As part of its inquiry into the future of the oil and gas industry, the Scottish Affairs Committee will hear from industry experts about decommissioning Scotland’s vast oil and gas infrastructure on Tuesday 13 November.

Concerns have been raised in the current Largs and Millport Weekly News about the lack of consultation into a waste management application to SEPA in relation to plans for an oil rig decommissioning site at Hunterston.

A crucial part of the life cycle of oil and gas assets is decommissioning; the point at which production of oil and gas ceases. Decommissioning generally refers to the removal of oil and gas assets, however there are also proposals to reuse infrastructure to create habitat for wildlife. Environmental groups have raised concerns about the impact of decommissioning on marine wildlife, but disagreement about the most environmentally friendly approach remains.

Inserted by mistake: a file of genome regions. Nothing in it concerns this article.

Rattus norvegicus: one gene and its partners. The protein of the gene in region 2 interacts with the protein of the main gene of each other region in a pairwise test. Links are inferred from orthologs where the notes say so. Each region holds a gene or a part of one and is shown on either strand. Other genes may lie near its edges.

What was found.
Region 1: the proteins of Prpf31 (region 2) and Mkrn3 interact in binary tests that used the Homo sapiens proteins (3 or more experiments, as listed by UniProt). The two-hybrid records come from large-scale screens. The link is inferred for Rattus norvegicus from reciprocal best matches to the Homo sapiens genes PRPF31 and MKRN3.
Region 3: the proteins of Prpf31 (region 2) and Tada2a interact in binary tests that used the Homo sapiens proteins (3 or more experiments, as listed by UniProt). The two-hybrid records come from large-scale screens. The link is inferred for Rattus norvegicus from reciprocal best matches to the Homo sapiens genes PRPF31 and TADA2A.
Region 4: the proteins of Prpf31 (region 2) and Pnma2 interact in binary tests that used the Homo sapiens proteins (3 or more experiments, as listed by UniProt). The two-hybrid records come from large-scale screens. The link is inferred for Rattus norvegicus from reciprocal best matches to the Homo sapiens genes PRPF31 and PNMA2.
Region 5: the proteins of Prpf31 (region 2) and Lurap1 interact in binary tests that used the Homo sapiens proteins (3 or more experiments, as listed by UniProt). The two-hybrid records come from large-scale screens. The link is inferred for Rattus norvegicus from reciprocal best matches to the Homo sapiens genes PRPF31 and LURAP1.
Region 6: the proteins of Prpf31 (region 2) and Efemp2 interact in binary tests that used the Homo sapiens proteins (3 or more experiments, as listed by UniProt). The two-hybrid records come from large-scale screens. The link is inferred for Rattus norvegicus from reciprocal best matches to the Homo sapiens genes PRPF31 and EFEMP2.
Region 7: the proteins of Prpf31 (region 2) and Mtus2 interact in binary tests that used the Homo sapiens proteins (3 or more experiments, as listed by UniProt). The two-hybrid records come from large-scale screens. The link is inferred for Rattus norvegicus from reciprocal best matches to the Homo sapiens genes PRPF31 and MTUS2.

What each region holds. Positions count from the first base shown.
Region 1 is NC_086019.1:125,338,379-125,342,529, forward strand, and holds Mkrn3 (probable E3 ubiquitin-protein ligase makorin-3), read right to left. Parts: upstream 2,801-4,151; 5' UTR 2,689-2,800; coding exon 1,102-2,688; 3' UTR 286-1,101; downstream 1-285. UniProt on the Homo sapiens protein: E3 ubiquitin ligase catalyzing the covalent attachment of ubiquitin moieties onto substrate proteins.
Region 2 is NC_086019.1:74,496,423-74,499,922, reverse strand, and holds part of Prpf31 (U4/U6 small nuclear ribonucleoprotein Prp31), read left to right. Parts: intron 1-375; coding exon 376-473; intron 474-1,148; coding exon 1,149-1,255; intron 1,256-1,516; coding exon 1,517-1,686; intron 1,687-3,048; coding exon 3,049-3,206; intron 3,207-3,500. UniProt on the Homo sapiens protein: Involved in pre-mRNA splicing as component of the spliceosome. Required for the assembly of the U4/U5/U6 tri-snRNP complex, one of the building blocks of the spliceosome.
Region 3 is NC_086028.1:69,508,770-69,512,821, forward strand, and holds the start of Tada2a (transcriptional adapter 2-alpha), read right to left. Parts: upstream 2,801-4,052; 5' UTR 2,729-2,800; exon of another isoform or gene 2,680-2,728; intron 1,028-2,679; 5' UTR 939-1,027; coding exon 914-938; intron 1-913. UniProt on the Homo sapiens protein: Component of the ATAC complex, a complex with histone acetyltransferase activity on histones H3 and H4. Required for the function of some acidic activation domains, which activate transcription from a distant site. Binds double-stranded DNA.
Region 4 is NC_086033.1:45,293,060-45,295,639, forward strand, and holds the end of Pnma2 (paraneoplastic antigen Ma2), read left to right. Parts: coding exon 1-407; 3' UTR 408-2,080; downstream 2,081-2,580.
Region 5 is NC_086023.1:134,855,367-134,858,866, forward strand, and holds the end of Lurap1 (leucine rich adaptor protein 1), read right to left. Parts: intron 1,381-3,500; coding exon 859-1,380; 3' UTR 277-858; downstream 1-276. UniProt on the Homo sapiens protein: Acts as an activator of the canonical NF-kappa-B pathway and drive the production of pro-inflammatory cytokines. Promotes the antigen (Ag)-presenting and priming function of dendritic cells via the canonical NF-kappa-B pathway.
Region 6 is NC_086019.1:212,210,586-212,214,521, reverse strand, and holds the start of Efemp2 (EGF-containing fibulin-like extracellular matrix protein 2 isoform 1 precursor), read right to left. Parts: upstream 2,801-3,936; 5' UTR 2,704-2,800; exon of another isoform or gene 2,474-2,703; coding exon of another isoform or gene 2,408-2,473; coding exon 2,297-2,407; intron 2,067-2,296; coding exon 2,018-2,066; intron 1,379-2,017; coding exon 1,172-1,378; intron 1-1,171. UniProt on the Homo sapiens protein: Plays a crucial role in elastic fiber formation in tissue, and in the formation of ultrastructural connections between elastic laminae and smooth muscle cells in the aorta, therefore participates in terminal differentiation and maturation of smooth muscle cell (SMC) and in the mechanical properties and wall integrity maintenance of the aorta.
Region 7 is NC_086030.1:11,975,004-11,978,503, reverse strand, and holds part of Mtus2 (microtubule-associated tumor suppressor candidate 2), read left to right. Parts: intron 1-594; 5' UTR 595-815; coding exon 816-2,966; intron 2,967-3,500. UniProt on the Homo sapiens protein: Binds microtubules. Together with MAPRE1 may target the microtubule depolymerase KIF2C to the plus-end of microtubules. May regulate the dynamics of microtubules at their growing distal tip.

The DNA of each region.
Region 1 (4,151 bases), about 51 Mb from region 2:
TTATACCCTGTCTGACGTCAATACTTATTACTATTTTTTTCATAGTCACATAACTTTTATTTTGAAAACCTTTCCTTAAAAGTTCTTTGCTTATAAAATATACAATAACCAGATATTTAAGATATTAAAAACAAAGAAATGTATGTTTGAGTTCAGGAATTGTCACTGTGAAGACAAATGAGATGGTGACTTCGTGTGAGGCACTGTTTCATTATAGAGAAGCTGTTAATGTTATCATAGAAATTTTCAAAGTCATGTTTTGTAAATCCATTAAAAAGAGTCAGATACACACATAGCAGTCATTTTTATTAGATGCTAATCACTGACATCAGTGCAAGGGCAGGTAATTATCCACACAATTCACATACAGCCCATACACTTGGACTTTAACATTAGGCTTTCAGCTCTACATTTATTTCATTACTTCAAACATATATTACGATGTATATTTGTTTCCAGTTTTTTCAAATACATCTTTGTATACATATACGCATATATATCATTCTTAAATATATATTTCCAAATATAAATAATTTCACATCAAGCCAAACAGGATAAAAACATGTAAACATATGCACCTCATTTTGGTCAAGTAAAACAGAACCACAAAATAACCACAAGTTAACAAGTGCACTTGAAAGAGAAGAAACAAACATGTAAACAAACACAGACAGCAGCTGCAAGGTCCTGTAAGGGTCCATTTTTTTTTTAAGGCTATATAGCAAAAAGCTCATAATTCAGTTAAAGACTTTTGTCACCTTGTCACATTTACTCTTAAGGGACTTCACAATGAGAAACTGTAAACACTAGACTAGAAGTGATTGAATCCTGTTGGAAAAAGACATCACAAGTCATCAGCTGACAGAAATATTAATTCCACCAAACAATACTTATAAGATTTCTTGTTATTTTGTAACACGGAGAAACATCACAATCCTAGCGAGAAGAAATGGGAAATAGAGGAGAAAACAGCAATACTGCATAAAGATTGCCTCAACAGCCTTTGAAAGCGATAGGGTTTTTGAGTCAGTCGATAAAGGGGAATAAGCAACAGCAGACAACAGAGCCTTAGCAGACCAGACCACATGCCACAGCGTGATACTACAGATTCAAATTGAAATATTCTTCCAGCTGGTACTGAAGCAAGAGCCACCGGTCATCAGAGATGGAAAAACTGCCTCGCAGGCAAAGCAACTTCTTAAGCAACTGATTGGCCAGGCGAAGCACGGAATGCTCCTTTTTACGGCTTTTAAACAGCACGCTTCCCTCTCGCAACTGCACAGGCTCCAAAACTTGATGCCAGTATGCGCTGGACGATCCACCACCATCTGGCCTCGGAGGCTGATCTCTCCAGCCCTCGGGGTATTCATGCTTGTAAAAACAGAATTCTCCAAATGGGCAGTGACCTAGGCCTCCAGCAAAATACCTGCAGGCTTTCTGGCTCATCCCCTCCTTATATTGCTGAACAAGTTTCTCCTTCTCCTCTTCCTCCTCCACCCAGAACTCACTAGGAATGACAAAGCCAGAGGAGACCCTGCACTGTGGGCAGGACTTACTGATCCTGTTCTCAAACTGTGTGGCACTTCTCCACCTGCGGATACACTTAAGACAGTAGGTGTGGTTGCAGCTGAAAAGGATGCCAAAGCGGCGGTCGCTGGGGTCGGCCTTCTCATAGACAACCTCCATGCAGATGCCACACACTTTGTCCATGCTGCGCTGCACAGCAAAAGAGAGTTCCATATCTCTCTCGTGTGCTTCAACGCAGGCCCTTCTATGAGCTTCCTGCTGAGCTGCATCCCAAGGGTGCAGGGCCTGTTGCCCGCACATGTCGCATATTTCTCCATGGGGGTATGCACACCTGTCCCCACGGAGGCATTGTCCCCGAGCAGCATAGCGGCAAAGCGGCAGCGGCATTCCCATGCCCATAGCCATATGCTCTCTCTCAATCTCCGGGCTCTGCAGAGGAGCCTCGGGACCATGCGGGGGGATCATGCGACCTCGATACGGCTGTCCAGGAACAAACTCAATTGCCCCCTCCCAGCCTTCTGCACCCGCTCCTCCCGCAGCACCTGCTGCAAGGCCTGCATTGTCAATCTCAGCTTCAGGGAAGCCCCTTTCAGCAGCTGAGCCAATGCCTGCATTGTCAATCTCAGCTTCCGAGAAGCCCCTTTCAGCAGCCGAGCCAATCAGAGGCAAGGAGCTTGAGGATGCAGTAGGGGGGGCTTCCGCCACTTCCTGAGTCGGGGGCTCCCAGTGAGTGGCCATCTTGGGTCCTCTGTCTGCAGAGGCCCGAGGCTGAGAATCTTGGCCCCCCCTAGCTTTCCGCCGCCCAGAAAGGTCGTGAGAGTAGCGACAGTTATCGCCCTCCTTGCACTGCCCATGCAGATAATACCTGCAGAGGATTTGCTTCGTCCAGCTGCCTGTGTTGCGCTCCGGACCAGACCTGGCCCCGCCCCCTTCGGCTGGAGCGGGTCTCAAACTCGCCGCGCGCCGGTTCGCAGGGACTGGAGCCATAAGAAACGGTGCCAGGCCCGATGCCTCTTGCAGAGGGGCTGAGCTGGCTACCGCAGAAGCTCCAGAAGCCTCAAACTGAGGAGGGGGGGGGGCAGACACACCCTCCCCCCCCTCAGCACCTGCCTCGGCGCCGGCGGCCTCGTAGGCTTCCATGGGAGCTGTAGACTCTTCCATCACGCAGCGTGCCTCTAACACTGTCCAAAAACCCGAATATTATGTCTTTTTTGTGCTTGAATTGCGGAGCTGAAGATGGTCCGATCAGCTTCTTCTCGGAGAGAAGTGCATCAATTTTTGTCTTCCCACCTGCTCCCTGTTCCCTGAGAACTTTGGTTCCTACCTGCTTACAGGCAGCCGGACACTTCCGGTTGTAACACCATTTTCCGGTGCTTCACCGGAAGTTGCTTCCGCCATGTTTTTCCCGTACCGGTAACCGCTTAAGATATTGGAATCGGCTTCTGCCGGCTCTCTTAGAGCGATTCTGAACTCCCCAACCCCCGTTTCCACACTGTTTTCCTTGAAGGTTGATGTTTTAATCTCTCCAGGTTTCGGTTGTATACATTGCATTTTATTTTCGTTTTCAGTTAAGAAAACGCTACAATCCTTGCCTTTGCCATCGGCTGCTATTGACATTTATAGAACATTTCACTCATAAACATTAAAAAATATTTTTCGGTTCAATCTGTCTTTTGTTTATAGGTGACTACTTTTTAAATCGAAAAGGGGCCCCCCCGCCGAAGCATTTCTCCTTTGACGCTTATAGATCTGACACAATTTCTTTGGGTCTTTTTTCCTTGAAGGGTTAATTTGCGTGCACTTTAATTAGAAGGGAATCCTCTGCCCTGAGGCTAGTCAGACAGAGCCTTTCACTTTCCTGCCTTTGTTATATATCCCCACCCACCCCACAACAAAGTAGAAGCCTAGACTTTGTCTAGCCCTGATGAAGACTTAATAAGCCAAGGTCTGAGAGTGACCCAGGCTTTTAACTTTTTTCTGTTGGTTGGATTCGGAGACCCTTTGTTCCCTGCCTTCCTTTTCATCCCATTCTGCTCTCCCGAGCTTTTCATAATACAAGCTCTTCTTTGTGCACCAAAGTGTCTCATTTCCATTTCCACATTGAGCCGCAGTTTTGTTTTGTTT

Last week, the Chancellor of the Exchequer announced a consultation on making Scotland a ‘global hub’ for oil and gas decommissioning as part of the Autumn Budget, but industry have urged that action is needed quickly.

In this evidence session, the Scottish Affairs Committee will weigh up the arguments for potential decommissioning solutions with academics, NGOs and industry experts and regulators.

Tuesday 13 November
Committee Room 6

Panel One, at 10.15am

Graeme Fergusson, Managing Director, Decom Energy 
Professor Richard Neilson, School of Engineering, Aberdeen University, Member, National Decommissioning Centre.  
Jonathan Hughes, CEO, Scottish Wildlife Trust

Panel Two, at 11.15am

Hedvig Ljungerud, Director of Strategy, Oil and Gas Authority (OGA)
Tom Wheeler, Director of Regulation, OGA 
Wendy Kennedy, Chief Executive OPRED (Offshore Petroleum Regulator for Environment and Decommissioning).
Pauline Innes, Director of Decommissioning (Offshore Oil and Gas) OPRED